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Thread: interesting distinction

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    Accomplished Advocate peter nap's Avatar
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    interesting distinction

    In the meantime, people should be aware that they do not have the right to resist detention by officers, he said. Although Virginia has a law allowing citizens to resist unlawful arrest, the state Supreme Court has ruled this right does not extend to unlawful detention.

    The 2002 ruling in Commonwealth v. Hill asserts that the distinction is important because a detention only temporarily restricts a person’s freedom, as opposed to an arrest that can result in a conviction and restrict freedom for an extended period of time.

    “The commonwealth contends that a rule permitting a detainee to resist an illegal detention would escalate the danger of violence to law enforcement officers engaged in the reasonable performance of their duties,” reads the ruling.

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    Campaign Veteran skidmark's Avatar
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    DAMMIT, peter! You know you are supposed to provide a link.

    Do it, and then go stand in the corner and think about what you did.

    stay safe.
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    Accomplished Advocate peter nap's Avatar
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    Quote Originally Posted by skidmark View Post
    DAMMIT, peter! You know you are supposed to provide a link.

    Do it, and then go stand in the corner and think about what you did.

    stay safe.
    I'm a regular outlaw today. First I post pms
    Then I don't post links.
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    Quote Originally Posted by peter nap View Post
    I'm a regular outlaw today. First I post pms
    Then I don't post links.
    http://zoom.netatlantic.com/t/167733...133/113151/76/
    That's why you are my hero.

    Sing along, Bad boys, Bad boys. Whatcha gonna do? Whatcha ya gonna do when they come for you?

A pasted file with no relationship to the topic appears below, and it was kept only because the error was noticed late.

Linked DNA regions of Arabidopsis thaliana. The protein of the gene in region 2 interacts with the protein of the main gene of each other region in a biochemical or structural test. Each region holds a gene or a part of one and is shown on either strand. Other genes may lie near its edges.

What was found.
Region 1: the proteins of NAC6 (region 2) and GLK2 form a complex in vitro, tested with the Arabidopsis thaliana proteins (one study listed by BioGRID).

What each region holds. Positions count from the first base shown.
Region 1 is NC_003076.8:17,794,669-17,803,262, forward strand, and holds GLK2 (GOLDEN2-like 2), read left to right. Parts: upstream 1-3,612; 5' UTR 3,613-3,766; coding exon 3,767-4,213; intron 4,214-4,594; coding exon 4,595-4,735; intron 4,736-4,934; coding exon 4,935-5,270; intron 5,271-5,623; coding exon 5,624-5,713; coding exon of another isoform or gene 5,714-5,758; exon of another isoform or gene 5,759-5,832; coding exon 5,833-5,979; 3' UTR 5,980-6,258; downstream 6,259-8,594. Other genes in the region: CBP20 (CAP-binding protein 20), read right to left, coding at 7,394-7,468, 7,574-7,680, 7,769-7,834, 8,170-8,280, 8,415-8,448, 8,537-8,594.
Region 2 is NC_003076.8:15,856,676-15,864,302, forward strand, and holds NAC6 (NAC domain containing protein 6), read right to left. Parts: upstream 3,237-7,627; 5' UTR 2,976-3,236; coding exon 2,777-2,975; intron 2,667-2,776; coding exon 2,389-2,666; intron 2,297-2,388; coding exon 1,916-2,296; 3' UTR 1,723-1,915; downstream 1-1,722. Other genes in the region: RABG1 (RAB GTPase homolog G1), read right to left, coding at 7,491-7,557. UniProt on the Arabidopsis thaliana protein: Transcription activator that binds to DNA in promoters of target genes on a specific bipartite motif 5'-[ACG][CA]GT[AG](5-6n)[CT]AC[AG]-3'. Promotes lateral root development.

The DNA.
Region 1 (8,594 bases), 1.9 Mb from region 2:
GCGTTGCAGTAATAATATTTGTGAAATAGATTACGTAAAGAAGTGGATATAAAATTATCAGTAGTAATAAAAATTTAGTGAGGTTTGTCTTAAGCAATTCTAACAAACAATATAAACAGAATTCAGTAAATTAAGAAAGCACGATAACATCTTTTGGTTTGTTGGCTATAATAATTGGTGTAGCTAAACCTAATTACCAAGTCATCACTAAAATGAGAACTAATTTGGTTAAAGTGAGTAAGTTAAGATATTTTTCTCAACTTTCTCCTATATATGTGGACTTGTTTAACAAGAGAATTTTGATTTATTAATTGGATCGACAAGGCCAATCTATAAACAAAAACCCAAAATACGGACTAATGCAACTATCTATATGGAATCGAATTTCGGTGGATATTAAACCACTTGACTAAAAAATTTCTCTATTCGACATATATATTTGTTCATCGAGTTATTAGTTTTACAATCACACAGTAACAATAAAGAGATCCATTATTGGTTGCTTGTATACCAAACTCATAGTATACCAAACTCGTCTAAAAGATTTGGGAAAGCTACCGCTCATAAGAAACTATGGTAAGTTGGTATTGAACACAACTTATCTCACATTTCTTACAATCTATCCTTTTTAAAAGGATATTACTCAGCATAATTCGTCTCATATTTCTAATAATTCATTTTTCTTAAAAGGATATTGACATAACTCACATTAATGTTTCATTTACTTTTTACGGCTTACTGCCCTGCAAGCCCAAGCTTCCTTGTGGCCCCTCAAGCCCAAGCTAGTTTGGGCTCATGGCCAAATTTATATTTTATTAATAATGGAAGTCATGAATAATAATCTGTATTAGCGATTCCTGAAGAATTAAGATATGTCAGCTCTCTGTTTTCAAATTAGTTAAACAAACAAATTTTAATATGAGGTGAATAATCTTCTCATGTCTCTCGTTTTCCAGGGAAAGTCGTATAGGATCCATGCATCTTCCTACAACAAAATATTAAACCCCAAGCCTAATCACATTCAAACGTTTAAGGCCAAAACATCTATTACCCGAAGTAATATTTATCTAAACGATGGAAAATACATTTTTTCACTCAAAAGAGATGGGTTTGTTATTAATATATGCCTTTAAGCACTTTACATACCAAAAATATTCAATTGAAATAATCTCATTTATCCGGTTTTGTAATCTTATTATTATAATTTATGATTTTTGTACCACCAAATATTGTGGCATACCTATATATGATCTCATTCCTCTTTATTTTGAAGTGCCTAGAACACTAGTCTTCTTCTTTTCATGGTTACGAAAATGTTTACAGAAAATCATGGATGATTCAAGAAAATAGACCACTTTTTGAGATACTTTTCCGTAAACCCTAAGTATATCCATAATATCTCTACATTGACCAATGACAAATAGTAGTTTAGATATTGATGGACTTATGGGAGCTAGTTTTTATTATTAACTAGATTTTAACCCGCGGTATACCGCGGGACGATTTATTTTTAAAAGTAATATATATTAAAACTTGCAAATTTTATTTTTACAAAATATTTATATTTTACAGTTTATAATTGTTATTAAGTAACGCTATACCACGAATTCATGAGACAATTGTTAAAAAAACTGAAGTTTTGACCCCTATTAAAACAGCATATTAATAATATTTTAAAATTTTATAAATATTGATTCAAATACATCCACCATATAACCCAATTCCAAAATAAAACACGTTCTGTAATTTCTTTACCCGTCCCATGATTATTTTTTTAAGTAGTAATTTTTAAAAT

;>)

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    Quote Originally Posted by peter nap View Post
    In the meantime, people should be aware that they do not have the right to resist detention by officers, he said. Although Virginia has a law allowing citizens to resist unlawful arrest, the state Supreme Court has ruled this right does not extend to unlawful detention.

    The 2002 ruling in Commonwealth v. Hill asserts that the distinction is important because a detention only temporarily restricts a person’s freedom, as opposed to an arrest that can result in a conviction and restrict freedom for an extended period of time.

    “The commonwealth contends that a rule permitting a detainee to resist an illegal detention would escalate the danger of violence to law enforcement officers engaged in the reasonable performance of their duties,” reads the ruling.
    Hey!! I've been referring to this case by the wrong name for a few years.

    Thanks for clearing that up.

    Here's a link for anybody who wants to read it (don't blame me if you lose your cookies). http://valawyersweekly.com/fulltext-...alth-v-hill-3/

    The really disgusting part, in my mind, is the court erases your right to resist illegal arrest in certain circumstances. Here's how. Its very simple. If you're handcuffed "for officer safety" during an illegal detention, you can't possibly resist if it escalates to an illegal arrest.

    So, a cop moves in to cuff you, stating its for "officer safety". Then, after you're cuffed, he announces you're under arrest (assuming he gives you the courtesy of announcing it).

    You have no way to know unless the officer deigns to be honest about what he's up to.

    The seeds for this were planted years ago in Terry vs Ohio. In that case, the power of police to temporarily detain a suspect, and pat him down for weapons, was invented by the US Supreme Court out of thin air. The crucial element for this discussion is that SCOTUS, in the last paragraph of that case, makes it clear that determining the legality of the detention is up to the courts. And, since the courts only get involve later, that means the legality of the detention is determined only after the detention occurs.